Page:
(Host) FairPoint Communications has rebounded from its troubles of two years ago, and has addressed many of its service quality issues.
That’s the word from the state office that represents consumers. The state has proposed a settlement with FairPoint that would reduce severe penalties the company could have faced.
VPR’s John Dillon has more:
(Dillon) The state says its proposed settlement with FairPoint is good compromise for the company and consumers.
James Porter is director of telecommunications for the Vermont Department of Public Service, the state agency that represents consumers in utility issues. He says the company has fixed many of the problems that plagued customers for months after FairPoint took over Verizon’s land line business in 2009. The service quality issues ranged from wrong bills, to customers waiting on hold for hours trying to get help.
(Porter) "There were a huge amount of complaints obviously at the time of cut-over and currently I think FairPoint’s complaints are approaching where they were prior to cut-over, and that’s a good thing."
(Dillon) The proposed settlement would reduce the potential for automatic massive financial penalties. Porter says under the current system FairPoint could face a total of $10.8 million in penalties for violating service quality standards. The settlement would cut that maximum exposure to $1.6 million.
And FairPoint would be allowed to apply the penalty money to help cover the cost of expanding broadband service in Vermont. Porter says it’s a better use for the money, since customers would have received at the most a dollar or two credit on their bills.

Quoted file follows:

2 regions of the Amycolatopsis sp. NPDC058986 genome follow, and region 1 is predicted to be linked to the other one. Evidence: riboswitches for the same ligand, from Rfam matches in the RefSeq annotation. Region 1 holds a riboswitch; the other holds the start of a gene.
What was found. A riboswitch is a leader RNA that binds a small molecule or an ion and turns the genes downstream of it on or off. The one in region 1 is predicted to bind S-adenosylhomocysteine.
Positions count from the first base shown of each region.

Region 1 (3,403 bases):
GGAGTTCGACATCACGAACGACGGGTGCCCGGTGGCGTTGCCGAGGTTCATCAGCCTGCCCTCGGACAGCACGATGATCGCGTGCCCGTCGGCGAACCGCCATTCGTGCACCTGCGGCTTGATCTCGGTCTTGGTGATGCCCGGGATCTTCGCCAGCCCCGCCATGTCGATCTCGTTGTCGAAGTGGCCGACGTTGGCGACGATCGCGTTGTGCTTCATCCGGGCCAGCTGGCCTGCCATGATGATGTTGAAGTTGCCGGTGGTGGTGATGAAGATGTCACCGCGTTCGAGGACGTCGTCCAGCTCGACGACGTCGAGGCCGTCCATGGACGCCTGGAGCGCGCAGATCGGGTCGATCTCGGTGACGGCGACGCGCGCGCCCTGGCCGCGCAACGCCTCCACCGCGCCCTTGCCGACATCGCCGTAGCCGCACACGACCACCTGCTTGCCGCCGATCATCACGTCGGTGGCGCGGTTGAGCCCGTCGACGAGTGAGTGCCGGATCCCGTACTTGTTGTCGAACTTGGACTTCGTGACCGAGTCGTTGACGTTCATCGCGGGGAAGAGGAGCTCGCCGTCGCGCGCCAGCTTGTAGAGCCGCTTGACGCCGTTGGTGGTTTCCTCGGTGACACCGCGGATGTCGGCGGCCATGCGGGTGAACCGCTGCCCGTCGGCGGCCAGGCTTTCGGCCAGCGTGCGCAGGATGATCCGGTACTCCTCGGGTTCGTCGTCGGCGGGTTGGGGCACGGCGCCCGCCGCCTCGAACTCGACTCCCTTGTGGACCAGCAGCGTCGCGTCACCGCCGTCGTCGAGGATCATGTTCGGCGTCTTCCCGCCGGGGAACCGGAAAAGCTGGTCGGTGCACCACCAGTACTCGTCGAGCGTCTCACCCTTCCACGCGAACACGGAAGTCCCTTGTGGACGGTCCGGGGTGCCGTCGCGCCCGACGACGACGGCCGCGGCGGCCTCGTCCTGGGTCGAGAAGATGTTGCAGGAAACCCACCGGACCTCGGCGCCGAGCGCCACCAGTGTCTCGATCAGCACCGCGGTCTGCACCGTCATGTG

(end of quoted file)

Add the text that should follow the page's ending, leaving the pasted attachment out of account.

(Porter) "FairPoint thus far has been a great partner in expanding broadband to areas where it does not exist, and where quite frankly, no one else is going to bring it. So, we think it is a very good idea to allow them to use this penalty money to bring broadband to customers who otherwise won’t be receiving it."
(Dillon) FairPoint Vermont President Mike Smith says he’s happy to be talking about the company’s progress, rather than the problems of the past. Smith says FairPoint has invested $77 million over three years on its network and on broadband service in Vermont.
Smith says now the overall goal of the settlement is to regulate FairPoint in a way that that reflects today’s telecommunications industry.
(Smith) The penalty structure that we’re under right now, no other company in Vermont is under this type of penalty structure. In fact many of our larger competitors are under no penalty structure.
(Dillon) Smith says the settlement should allow the company to compete successfully against other telecom providers that offer broadband or phone service with little state oversight.
(Smith) "This is not 1965 any more. We are not the monopoly we once were; we are not even the dominant carrier. There is tremendous competition in this state from wireless carriers as well as cable carriers in terms of phone service. .. Our employees can compete but we need to be on a level playing field, and not be shackled or hindered by regulations that date back decades.
(Dillon) The settlement still has to be approved by the Public Service Board. A decision is expected by the end of the year.
For VPR News, I’m John Dillon in Montpelier.